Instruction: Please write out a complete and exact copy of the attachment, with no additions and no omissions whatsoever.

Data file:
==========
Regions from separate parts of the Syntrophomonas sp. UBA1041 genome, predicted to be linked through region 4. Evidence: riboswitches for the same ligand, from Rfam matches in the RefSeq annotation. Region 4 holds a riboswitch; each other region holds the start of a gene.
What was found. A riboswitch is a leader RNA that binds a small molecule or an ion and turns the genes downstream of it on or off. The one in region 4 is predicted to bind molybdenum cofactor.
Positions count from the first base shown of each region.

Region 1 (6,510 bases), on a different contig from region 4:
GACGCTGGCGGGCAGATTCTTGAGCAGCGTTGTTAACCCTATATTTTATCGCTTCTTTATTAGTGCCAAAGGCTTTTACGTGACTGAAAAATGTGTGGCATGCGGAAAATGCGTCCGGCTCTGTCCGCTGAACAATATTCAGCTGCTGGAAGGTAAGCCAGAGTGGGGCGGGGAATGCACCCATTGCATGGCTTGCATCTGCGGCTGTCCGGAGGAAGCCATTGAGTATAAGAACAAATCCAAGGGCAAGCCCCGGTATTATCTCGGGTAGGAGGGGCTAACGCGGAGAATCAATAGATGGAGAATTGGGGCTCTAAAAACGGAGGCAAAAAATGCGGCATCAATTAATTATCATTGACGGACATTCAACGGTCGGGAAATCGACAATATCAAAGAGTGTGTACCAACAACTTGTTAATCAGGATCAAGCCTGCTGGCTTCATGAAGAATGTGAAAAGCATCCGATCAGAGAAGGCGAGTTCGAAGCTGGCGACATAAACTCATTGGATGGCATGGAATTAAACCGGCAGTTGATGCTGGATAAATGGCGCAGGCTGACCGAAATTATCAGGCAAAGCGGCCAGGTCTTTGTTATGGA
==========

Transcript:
Regions from separate parts of the Syntrophomonas sp. UBA1041 genome, predicted to be linked through region 4. Evidence: riboswitches for the same ligand, from Rfam matches in the RefSeq annotation. Region 4 holds a riboswitch; each other region holds the start of a gene.
What was found. A riboswitch is a leader RNA that binds a small molecule or an ion and turns the genes downstream of it on or off. The one in region 4 is predicted to bind molybdenum cofactor.
Positions count from the first base shown of each region.

Region 1 (6,510 bases), on a different contig from region 4:
GACGCTGGCGGGCAGATTCTTGAGCAGCGTTGTTAACCCTATATTTTATCGCTTCTTTATTAGTGCCAAAGGCTTTTACGTGACTGAAAAATGTGTGGCATGCGGAAAATGCGTCCGGCTCTGTCCGCTGAACAATATTCAGCTGCTGGAAGGTAAGCCAGAGTGGGGCGGGGAATGCACCCATTGCATGGCTTGCATCTGCGGCTGTCCGGAGGAAGCCATTGAGTATAAGAACAAATCCAAGGGCAAGCCCCGGTATTATCTCGGGTAGGAGGGGCTAACGCGGAGAATCAATAGATGGAGAATTGGGGCTCTAAAAACGGAGGCAAAAAATGCGGCATCAATTAATTATCATTGACGGACATTCAACGGTCGGGAAATCGACAATATCAAAGAGTGTGTACCAACAACTTGTTAATCAGGATCAAGCCTGCTGGCTTCATGAAGAATGTGAAAAGCATCCGATCAGAGAAGGCGAGTTCGAAGCTGGCGACATAAACTCATTGGATGGCATGGAATTAAACCGGCAGTTGATGCTGGATAAATGGCGCAGGCTGACCGAAATTATCAGGCAAAGCGGCCAGGTCTTTGTTATGGA